from this is our job
In a period of intensification of class conflict, the state—through a methodically conducted police, judicial, and media operation beginning directly after my arrest on the afternoon of May 3, 2010—has managed to turn me into a hostage. Alternately comical and scientific, the set-up as well as the handling of my “case” makes this criminal prosecution feel twice as exemplary.
On the one hand, exemplary in the very sense of “making an example,” because of the attempt to make an example of me due to my firm, unwavering choice—now for 17 years running—to be on the other side of the barricade, where my class position and my conscience have positioned me: against capitalist domination and state terrorism.
On the other hand, exemplary because all this is happening during a new period of repression: an era of the IMF and total war waged on society by capital and the state. Alongside the structural weaknesses of the capitalist system, the current economic crisis is revealing the artificial, unpredictable nature of bourgeois democracy itself. While the IMF, the EU, and their local representatives are trying to impose a regime of capitalist economic totalitarianism, the mask of democracy has fallen. Simultaneously, via a most amateurish set-up worthy of the post-civil war police, matters are “settled” with “indisputable DNA analysis” in the laboratories of police headquarters.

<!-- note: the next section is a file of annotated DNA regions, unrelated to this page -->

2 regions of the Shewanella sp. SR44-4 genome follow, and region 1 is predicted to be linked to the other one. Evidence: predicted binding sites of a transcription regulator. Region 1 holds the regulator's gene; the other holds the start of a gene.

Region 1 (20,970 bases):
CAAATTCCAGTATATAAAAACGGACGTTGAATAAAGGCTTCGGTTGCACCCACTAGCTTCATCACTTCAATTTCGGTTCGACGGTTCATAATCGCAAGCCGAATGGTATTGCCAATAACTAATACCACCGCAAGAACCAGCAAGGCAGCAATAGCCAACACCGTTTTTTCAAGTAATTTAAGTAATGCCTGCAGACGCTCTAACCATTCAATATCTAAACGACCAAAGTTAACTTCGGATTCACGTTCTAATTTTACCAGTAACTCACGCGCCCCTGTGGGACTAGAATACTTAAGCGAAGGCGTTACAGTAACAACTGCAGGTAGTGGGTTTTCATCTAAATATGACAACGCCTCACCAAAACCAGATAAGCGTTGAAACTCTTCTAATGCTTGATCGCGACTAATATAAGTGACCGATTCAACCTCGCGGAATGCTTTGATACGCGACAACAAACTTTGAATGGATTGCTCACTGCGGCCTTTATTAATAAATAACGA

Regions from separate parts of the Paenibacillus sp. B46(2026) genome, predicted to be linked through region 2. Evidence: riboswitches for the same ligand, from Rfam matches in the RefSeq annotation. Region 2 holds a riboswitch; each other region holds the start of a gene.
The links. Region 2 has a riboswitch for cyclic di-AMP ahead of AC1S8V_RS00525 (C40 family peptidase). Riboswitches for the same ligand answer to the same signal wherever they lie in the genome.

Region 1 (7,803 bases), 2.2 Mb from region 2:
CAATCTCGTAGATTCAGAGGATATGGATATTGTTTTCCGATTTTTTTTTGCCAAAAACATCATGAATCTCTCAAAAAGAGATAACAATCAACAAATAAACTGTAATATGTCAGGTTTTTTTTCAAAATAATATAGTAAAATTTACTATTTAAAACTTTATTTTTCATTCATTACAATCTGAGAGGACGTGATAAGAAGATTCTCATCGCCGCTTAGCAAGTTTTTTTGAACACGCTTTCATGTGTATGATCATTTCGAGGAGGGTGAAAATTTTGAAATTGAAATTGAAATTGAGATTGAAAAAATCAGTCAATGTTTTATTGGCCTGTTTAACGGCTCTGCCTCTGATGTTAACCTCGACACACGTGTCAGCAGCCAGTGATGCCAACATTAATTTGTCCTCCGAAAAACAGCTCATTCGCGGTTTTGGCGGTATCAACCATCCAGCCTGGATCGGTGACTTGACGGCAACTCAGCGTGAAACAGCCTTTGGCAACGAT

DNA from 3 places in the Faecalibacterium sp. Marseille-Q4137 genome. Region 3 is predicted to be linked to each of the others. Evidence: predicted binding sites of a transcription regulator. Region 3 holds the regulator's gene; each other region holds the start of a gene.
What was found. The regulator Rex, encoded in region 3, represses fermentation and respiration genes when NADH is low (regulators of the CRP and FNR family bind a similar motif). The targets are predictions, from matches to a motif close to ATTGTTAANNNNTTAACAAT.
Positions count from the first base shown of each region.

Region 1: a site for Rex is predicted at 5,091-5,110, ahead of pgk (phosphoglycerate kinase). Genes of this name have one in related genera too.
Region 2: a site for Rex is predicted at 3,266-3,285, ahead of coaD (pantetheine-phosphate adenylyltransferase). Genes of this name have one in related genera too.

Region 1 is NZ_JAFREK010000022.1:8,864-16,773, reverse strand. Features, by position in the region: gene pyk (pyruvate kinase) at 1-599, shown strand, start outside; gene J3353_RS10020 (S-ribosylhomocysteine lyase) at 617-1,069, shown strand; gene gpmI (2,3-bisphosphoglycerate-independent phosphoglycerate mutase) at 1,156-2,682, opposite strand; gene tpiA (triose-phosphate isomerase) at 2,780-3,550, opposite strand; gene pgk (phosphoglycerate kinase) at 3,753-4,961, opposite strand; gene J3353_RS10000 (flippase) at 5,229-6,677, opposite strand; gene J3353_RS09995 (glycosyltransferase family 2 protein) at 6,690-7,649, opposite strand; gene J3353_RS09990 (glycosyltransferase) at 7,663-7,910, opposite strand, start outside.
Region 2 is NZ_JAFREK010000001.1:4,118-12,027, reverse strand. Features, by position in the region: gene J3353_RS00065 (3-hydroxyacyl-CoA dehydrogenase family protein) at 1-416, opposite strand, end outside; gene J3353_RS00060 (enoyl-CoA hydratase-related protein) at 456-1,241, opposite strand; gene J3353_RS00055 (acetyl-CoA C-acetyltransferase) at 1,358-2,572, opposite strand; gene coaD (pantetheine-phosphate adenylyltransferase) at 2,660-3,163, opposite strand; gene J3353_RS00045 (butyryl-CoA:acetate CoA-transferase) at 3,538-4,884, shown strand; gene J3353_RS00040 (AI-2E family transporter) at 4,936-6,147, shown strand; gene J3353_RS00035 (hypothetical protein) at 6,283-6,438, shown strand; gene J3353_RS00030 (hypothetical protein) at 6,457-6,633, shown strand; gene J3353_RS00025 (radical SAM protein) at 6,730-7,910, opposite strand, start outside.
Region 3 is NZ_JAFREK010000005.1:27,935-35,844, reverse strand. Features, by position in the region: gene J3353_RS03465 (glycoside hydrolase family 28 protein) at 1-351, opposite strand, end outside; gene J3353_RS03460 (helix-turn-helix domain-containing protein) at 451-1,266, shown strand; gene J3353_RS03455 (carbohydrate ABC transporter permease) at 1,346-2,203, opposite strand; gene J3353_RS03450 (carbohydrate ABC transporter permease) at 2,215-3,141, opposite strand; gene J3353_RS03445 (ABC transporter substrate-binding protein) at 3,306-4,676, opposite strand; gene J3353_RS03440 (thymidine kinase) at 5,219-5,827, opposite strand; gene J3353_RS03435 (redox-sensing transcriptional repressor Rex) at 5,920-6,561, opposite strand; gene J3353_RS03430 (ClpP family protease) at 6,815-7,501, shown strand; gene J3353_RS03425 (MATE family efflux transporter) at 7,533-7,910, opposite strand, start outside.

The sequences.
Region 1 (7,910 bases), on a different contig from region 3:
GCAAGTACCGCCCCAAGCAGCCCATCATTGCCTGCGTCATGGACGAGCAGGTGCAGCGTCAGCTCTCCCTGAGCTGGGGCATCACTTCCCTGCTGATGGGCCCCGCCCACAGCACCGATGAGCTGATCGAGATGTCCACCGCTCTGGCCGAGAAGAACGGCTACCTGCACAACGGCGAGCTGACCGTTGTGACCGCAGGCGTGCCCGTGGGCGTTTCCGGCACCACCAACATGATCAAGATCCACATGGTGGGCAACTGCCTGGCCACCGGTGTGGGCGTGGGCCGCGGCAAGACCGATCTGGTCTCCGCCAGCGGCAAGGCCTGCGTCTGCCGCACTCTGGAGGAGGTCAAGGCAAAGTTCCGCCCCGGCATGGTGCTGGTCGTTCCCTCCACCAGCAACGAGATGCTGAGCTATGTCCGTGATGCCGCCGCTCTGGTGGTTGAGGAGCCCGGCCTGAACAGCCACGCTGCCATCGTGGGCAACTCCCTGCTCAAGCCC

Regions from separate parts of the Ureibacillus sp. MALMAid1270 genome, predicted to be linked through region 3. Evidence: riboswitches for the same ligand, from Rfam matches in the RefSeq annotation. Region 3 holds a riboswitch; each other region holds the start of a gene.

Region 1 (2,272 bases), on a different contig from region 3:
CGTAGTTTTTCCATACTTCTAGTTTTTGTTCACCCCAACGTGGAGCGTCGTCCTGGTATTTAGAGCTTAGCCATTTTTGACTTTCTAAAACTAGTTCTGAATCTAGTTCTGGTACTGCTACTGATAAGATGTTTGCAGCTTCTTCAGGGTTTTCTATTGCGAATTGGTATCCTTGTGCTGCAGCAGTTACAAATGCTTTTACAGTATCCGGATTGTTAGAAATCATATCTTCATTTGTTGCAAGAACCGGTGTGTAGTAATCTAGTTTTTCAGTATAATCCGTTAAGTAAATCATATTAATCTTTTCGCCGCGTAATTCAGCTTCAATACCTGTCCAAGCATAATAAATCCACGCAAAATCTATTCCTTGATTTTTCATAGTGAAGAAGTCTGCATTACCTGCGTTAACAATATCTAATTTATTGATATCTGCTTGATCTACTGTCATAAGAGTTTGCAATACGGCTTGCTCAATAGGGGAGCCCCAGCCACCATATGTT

I won’t go on and on making excuses about all the blatant legal and other violations regarding the handling of my case. After all, my imprisonment was approved on one of the floors of the National Intelligence Service building. I grant no legitimacy to this system of exploitation and oppression, no matter what happens. Nevertheless, to those whose objective is to make an example of me through imprisonment, I say this: For me, prison is a new battlefield, a challenge in the struggle against “the absolute power of law and order,” a chance to turn the most barbaric institution of control into a laboratory for my political and ideological maturation. Despite everything, the new repressive dogma—with its remarkable mania for vengeance—can’t hide the indebted Greek state’s panic in the face of the eventuality that generalized social rage becomes social insurrection.
From A wing at Korydallos Prison, I raise my fist to my comrades and to all who struggle, filled with the certainty that we’ll meet again on the battlefield of the social and class war—even more determined, even more combative, and even more potent.
—Aris Seirinidis; Korydallos; June 9, 2010
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